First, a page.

Technology is rapidly evolving to give us a dream of a better future for humanity, one where we do not have to suffer for lack of want. And still with such quick advancement defining the nature of our economic market as well as a reflection of our culture, we have to be careful in how we craft economic and political policy to help shape the way new products are built, tested and released out into the populace. Last year my girlfriend experienced mirena complications from her IUD. She wasn’t alone in her suffering because of the faulty nature of this product which had been released far too soon to be sold off the shelves or even to be suggested by doctors. There are inherent issues in the design itself which makes me wonder just how they managed to get it past the FDA and why the FDA even considered approving it for safe sale.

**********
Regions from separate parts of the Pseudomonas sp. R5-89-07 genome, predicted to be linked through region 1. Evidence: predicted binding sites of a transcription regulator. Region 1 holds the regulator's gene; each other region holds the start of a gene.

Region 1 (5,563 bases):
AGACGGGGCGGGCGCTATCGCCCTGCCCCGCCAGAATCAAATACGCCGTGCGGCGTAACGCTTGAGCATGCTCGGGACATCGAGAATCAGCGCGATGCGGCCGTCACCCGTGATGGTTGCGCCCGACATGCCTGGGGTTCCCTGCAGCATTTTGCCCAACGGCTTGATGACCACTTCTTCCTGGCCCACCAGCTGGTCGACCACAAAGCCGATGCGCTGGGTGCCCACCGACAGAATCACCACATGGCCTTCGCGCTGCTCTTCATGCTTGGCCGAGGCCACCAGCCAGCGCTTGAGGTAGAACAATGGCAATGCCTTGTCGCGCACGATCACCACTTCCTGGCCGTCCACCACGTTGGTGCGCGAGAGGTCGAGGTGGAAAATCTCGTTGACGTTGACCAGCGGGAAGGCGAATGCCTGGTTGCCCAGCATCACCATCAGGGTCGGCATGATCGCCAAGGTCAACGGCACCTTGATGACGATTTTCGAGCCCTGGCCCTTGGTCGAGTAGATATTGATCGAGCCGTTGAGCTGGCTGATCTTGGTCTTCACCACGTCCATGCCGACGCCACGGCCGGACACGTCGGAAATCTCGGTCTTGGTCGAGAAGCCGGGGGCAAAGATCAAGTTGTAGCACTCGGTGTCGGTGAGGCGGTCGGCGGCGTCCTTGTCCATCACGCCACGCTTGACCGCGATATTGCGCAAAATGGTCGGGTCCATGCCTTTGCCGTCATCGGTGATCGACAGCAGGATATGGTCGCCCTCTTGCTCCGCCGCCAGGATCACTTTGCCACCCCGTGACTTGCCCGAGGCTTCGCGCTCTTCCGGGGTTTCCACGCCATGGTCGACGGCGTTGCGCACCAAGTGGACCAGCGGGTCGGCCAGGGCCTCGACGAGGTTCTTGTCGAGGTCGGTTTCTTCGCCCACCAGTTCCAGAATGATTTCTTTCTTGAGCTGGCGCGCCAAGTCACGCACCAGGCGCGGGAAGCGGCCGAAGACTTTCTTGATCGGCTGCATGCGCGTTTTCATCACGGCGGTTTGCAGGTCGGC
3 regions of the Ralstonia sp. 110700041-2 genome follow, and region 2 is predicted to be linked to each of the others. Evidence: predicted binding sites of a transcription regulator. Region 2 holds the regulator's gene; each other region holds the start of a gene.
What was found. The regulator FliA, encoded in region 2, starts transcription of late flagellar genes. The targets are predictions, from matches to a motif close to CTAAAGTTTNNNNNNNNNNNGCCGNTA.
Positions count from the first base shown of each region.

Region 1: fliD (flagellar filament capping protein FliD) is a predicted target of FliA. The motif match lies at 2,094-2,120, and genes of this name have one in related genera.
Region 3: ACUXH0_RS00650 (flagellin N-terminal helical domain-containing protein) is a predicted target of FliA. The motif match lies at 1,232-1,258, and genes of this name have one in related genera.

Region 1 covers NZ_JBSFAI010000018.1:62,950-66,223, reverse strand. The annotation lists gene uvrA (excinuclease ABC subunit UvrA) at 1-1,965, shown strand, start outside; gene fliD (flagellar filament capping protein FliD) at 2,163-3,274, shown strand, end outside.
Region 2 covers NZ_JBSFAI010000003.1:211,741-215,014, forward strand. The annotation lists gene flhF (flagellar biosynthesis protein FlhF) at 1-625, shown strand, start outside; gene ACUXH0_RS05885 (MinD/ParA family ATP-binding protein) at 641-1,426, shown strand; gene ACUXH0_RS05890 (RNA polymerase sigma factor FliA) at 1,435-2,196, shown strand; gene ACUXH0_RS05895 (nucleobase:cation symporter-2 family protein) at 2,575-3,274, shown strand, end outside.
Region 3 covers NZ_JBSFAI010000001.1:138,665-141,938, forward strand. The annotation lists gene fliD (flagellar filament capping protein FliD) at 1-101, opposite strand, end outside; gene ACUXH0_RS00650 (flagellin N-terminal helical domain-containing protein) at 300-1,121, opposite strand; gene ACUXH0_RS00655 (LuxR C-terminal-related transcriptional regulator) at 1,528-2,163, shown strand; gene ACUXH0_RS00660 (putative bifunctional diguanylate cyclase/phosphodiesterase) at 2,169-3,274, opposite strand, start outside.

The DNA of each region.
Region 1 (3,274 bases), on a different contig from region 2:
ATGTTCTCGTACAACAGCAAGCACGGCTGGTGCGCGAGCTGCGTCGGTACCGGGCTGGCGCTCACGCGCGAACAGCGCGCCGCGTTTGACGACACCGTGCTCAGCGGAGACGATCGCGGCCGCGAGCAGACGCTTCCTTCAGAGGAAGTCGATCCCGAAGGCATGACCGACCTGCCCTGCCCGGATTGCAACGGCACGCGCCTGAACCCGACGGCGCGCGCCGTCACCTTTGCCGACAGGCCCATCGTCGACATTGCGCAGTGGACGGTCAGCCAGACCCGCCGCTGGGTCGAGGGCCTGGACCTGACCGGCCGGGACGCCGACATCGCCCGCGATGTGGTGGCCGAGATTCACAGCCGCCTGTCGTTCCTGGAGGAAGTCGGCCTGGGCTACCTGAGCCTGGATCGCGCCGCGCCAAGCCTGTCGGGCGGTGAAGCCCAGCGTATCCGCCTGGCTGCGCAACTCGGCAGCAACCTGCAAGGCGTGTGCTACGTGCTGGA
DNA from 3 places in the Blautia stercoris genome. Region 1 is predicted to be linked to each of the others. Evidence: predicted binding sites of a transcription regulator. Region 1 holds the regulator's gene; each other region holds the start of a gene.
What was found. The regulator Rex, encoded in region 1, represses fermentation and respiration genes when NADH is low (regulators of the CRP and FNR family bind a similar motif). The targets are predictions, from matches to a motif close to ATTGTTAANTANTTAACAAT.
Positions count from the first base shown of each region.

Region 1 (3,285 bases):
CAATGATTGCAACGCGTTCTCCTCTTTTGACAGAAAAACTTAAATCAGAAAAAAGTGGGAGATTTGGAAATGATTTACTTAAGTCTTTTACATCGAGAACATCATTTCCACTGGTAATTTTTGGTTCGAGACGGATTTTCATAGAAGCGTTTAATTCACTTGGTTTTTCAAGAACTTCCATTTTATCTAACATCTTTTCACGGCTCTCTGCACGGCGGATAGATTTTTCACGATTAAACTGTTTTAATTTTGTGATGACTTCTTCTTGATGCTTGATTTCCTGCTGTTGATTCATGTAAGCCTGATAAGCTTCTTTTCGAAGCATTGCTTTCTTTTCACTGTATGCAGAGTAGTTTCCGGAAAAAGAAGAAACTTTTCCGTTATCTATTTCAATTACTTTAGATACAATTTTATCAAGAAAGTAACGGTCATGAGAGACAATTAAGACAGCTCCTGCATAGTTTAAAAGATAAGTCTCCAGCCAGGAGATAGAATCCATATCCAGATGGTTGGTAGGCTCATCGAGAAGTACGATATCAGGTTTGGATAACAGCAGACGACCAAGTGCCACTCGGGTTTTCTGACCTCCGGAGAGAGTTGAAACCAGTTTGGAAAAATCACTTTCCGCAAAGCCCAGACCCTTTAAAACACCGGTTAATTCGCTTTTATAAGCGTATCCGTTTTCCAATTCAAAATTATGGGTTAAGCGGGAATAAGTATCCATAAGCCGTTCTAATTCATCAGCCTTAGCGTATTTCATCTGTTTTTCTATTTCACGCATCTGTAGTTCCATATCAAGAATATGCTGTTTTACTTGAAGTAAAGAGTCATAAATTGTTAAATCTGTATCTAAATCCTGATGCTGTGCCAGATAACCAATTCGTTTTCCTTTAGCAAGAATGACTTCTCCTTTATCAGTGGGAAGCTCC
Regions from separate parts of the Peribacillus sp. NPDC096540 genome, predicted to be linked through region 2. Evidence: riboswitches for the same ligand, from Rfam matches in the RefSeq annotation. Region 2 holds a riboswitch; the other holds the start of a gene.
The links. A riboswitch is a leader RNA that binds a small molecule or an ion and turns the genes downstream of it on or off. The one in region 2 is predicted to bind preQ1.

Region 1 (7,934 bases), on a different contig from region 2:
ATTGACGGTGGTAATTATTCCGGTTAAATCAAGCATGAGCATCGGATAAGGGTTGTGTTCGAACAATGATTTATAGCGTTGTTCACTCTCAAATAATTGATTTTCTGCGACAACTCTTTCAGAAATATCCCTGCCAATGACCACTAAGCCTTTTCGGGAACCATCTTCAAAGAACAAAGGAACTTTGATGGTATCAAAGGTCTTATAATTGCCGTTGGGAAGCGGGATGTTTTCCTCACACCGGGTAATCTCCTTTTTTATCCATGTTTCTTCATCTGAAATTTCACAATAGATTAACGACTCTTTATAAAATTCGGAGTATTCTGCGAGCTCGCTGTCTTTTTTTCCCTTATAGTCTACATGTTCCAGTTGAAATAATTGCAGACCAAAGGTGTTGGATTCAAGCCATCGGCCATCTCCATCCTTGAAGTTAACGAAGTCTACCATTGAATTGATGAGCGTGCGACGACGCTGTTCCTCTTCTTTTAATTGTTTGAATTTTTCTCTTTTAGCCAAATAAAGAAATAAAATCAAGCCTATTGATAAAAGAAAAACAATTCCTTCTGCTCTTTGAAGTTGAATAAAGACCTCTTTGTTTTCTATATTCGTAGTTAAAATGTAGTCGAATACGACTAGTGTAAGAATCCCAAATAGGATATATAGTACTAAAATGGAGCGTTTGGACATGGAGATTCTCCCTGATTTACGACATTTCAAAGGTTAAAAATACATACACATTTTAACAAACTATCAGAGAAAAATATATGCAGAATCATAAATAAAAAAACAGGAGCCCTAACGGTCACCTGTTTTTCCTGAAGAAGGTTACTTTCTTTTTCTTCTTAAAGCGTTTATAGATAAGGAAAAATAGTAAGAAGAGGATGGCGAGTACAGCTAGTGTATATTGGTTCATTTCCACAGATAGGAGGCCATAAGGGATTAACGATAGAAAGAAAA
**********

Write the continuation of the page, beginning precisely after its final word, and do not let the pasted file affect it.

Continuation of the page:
The fault, I believe, lies in the way that our current protocol methodology and policy design is currently enacted. Our current frame of reference for these things is not one that has been shaped by individuals who have grown up with the rapid speed of our technological advancement and thus those who are currently creating the current protocols are simply inadequate in their ability to create appropriate counter measures against technology which may have gone out of control. They fail to see the balance that must be kept in allowing a business the freedom to test new products, to create new technology while at the same time being able to protect the those consumers whose hands will be grasping that tech. I believe it will be another generation before we begin to a shift in how we approach these issues as younger and more tech savvy politicians begin to replace the old rule.